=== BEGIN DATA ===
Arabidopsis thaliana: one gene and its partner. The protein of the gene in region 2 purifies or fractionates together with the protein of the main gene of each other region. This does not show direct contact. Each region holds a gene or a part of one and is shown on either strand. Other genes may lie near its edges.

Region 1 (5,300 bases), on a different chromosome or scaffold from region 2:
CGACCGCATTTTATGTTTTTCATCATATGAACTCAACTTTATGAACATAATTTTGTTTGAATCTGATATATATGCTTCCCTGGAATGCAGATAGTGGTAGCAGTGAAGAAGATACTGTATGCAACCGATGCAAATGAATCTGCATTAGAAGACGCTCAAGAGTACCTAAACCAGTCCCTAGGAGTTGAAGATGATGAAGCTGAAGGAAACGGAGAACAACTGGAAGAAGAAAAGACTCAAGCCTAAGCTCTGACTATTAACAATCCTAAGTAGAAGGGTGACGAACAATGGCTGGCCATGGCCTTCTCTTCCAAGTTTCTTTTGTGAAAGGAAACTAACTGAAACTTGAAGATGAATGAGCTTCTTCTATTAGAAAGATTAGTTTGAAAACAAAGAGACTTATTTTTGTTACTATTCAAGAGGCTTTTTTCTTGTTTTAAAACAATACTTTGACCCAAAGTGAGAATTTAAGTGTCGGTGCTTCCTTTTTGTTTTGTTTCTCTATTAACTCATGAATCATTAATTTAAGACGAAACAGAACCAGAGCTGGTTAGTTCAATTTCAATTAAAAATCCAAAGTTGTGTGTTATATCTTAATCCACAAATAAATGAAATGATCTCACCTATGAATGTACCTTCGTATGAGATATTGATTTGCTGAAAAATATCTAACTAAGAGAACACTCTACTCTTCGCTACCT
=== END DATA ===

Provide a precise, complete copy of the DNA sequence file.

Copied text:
Arabidopsis thaliana: one gene and its partner. The protein of the gene in region 2 purifies or fractionates together with the protein of the main gene of each other region. This does not show direct contact. Each region holds a gene or a part of one and is shown on either strand. Other genes may lie near its edges.

Region 1 (5,300 bases), on a different chromosome or scaffold from region 2:
CGACCGCATTTTATGTTTTTCATCATATGAACTCAACTTTATGAACATAATTTTGTTTGAATCTGATATATATGCTTCCCTGGAATGCAGATAGTGGTAGCAGTGAAGAAGATACTGTATGCAACCGATGCAAATGAATCTGCATTAGAAGACGCTCAAGAGTACCTAAACCAGTCCCTAGGAGTTGAAGATGATGAAGCTGAAGGAAACGGAGAACAACTGGAAGAAGAAAAGACTCAAGCCTAAGCTCTGACTATTAACAATCCTAAGTAGAAGGGTGACGAACAATGGCTGGCCATGGCCTTCTCTTCCAAGTTTCTTTTGTGAAAGGAAACTAACTGAAACTTGAAGATGAATGAGCTTCTTCTATTAGAAAGATTAGTTTGAAAACAAAGAGACTTATTTTTGTTACTATTCAAGAGGCTTTTTTCTTGTTTTAAAACAATACTTTGACCCAAAGTGAGAATTTAAGTGTCGGTGCTTCCTTTTTGTTTTGTTTCTCTATTAACTCATGAATCATTAATTTAAGACGAAACAGAACCAGAGCTGGTTAGTTCAATTTCAATTAAAAATCCAAAGTTGTGTGTTATATCTTAATCCACAAATAAATGAAATGATCTCACCTATGAATGTACCTTCGTATGAGATATTGATTTGCTGAAAAATATCTAACTAAGAGAACACTCTACTCTTCGCTACCT